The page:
Under state of mind, an "abandoned and malignant heart", the killing must result from the defendant's conduct involving a reckless indifference to human life and a conscious disregard of an unreasonable risk of death or serious bodily injury. In Australian jurisdictions, the unreasonable risk must amount to a foreseen probability of death, as opposed to possibility.
Under state of mind, the felony-murder doctrine, the felony committed must be an inherently dangerous felony, such as burglary, arson, rape, robbery or kidnapping. Importantly, the underlying felony cannot be a lesser included offense such as assault, otherwise all criminal homicides would be murder as all are felonies.
In Spanish criminal law, murder takes place when any of these requirements concur: Treachery, price or reward or viciousness. After the last reform of the Spanish Criminal Code, in force since July 1, 2015, another circumstance that turns homicide into murder is the desire to facilitate the commission of another crime or to prevent it from being discovered.
As with most legal terms, the precise definition of murder varies between jurisdictions and is usually codified in some form of legislation. Even when the legal distinction between murder and manslaughter is clear, it is not unknown for a jury to find a murder defendant guilty of the lesser offense. The jury might sympathize with the defendant, and the jury may wish to protect the defendant from a sentence of life imprisonment or execution.
Degrees of murderMany jurisdictions divide murder by degrees. The distinction between first- and second-degree murder exists, for example, in Canadian murder law and U.S. murder law.
The most common division is between first- and second-degree murder. Generally, second-degree murder is common law murder, and first-degree is an aggravated form. The aggravating factors of first-degree murder depend on the jurisdiction, but may include a specific intent to kill, premeditation, or deliberation. In some, murder committed by acts such as strangulation, poisoning, or lying in wait are also treated as first-degree murder. A few states in the U.S. further distinguish third-degree murder, but they differ significantly in which kinds of murders they classify as second-degree versus third-degree. For example, Minnesota defines third-degree murder as depraved-heart murder, whereas Florida defines third-degree murder as felony murder.
Some jurisdictions also distinguish premeditated murder. This is the crime of wrongfully and intentionally causing the death of another human being after rationally considering the timing or method of doing so, in order to either increase the likelihood of success, or to evade detection or apprehension. State laws in the United States vary as to definitions of "premeditation". In some states, premeditation may be construed as taking place mere seconds before the murder. Premeditated murder is one of the most serious forms of homicide, and is punished more severely than manslaughter or other types of homicide, often with a life sentence without the possibility of parole, or in some countries, the death penalty. In the U.S, federal law criminalizes premeditated murder, felony murder and second-degree murder committed under situations where federal jurisdiction applies. In Canada, the Criminal Code classifies murder as either 1st- or 2nd-degree. The former type of murder is often called premeditated murder, although premeditation is not the only way murder can be classified as first-degree.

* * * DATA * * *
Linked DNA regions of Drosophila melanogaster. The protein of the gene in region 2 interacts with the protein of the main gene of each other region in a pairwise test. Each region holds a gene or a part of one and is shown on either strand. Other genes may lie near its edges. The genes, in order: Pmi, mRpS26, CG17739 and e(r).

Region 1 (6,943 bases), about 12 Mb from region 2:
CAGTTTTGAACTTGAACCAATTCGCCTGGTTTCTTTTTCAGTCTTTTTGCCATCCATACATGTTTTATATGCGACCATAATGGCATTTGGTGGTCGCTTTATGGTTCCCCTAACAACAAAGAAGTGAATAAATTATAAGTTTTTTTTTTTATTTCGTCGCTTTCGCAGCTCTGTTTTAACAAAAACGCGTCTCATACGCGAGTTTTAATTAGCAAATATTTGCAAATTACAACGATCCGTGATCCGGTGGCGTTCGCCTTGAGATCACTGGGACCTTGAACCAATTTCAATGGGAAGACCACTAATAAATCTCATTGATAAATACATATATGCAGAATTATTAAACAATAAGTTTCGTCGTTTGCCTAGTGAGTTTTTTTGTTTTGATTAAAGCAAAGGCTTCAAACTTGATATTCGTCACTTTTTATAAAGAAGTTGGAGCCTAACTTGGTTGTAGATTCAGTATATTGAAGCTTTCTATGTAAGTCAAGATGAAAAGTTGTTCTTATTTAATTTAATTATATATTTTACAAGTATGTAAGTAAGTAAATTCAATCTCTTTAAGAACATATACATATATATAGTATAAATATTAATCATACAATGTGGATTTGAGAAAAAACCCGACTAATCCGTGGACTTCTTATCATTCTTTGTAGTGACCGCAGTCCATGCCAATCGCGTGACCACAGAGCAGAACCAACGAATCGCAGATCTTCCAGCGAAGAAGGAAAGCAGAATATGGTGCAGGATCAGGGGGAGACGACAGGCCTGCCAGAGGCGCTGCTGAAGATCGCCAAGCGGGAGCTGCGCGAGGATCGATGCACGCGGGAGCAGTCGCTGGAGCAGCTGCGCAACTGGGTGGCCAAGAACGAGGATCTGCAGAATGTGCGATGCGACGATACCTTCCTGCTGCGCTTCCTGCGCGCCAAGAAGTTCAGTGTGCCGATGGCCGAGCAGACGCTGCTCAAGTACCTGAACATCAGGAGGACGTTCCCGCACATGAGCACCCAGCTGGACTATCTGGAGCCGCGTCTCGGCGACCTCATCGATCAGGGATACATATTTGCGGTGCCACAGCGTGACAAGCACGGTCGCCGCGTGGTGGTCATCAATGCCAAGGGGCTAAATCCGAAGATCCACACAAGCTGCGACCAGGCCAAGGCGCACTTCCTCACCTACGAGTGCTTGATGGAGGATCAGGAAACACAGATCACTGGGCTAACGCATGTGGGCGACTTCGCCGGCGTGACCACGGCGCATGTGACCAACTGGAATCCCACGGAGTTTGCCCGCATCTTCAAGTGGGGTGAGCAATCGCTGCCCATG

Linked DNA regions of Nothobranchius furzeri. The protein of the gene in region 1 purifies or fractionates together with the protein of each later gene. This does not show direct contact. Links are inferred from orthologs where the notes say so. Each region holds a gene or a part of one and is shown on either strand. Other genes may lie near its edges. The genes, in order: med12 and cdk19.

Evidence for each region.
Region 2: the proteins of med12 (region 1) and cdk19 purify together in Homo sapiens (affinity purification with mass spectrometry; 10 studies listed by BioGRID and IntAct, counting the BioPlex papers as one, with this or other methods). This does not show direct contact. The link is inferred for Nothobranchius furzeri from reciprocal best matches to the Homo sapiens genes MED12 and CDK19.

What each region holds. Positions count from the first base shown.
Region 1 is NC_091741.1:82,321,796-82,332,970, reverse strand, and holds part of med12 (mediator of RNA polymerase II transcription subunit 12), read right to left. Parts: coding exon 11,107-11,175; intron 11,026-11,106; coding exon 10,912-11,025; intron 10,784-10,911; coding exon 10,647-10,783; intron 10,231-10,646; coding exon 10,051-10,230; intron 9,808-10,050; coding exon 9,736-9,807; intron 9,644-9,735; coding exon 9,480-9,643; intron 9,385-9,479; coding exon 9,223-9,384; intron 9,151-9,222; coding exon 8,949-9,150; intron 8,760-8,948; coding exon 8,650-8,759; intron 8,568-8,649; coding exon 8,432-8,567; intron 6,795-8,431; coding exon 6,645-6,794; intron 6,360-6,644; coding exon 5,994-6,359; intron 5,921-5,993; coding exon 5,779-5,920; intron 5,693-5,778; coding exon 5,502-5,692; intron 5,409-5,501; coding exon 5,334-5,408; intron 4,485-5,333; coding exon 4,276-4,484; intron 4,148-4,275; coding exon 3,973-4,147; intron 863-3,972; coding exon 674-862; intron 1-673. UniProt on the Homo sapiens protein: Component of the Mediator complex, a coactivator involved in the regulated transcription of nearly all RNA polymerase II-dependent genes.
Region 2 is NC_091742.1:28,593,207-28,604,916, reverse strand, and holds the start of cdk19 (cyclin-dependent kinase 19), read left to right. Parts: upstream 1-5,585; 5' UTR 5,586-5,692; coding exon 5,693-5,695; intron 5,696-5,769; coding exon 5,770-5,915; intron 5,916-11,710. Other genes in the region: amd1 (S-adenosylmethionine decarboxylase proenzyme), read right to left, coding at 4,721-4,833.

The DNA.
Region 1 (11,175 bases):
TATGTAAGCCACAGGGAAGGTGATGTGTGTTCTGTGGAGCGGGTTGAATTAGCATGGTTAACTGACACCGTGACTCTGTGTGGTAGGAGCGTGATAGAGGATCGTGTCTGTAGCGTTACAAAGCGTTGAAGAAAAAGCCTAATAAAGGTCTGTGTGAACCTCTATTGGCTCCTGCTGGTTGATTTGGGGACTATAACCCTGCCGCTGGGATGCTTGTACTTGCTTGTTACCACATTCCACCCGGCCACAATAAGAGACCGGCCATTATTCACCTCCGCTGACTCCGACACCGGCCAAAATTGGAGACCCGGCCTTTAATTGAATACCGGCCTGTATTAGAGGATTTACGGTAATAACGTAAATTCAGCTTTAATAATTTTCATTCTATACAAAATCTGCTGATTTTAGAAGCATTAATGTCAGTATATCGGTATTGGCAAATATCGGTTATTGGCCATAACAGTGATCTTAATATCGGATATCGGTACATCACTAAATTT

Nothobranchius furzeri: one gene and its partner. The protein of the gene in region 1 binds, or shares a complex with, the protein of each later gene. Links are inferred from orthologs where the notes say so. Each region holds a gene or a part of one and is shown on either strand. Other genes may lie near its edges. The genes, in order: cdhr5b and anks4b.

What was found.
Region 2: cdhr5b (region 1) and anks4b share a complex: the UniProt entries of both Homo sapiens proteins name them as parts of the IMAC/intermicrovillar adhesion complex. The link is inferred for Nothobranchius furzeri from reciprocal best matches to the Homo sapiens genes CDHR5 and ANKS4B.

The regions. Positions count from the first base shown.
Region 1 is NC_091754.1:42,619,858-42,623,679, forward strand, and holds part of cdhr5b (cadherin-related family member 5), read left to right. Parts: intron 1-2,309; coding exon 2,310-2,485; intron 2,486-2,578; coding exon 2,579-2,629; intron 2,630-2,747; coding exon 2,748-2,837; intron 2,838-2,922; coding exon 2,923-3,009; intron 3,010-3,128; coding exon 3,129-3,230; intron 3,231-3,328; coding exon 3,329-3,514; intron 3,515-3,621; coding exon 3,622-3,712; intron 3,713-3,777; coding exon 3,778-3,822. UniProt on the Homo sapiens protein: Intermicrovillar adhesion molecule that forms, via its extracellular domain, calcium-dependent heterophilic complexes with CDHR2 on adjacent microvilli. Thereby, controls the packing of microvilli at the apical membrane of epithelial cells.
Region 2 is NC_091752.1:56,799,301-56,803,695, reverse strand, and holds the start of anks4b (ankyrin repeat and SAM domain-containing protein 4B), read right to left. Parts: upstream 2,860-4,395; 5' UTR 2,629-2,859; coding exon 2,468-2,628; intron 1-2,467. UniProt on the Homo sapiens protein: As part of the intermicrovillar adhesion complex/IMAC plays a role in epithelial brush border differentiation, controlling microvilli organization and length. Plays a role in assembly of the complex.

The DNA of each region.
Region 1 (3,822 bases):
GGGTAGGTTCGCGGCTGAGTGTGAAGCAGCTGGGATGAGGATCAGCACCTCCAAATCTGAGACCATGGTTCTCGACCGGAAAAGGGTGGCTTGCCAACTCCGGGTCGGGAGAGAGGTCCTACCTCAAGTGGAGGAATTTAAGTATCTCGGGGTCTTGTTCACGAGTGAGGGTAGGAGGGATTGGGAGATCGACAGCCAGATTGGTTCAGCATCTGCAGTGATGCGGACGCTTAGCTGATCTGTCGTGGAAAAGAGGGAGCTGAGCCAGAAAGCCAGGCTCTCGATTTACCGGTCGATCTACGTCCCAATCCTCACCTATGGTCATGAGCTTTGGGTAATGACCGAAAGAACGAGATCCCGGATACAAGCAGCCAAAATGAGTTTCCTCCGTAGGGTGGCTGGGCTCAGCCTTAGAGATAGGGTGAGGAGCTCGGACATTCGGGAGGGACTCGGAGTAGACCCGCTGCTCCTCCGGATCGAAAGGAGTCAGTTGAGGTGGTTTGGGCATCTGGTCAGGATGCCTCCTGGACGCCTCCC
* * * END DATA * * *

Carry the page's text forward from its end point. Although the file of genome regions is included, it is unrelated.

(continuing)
Common lawAccording to Blackstone, English common law identified murder as a public wrong. According to common law, murder is considered to be malum in se, that is, an act which is evil within itself. An act such as murder is wrong or evil by its very nature. And it is the very nature of the act which does not require any specific detailing or definition in the law to consider murder a crime.
Some jurisdictions still take a common law view of murder. In such jurisdictions, what is considered to be murder is defined by precedent case law or previous decisions of the courts of law. However, although the common law is by nature flexible and adaptable, in the interests both of certainty and of securing convictions, most common law jurisdictions have codified their criminal law and now have statutory definitions of murder.
GeneralAlthough laws vary by country, there are circumstances of exclusion that are common in many legal systems.
- The killing of enemy combatants who have not surrendered, when committed by lawful combatants in accordance with lawful orders in war, is generally not considered murder. Illicit killings within a war may constitute murder or homicidal war crimes; see Laws of war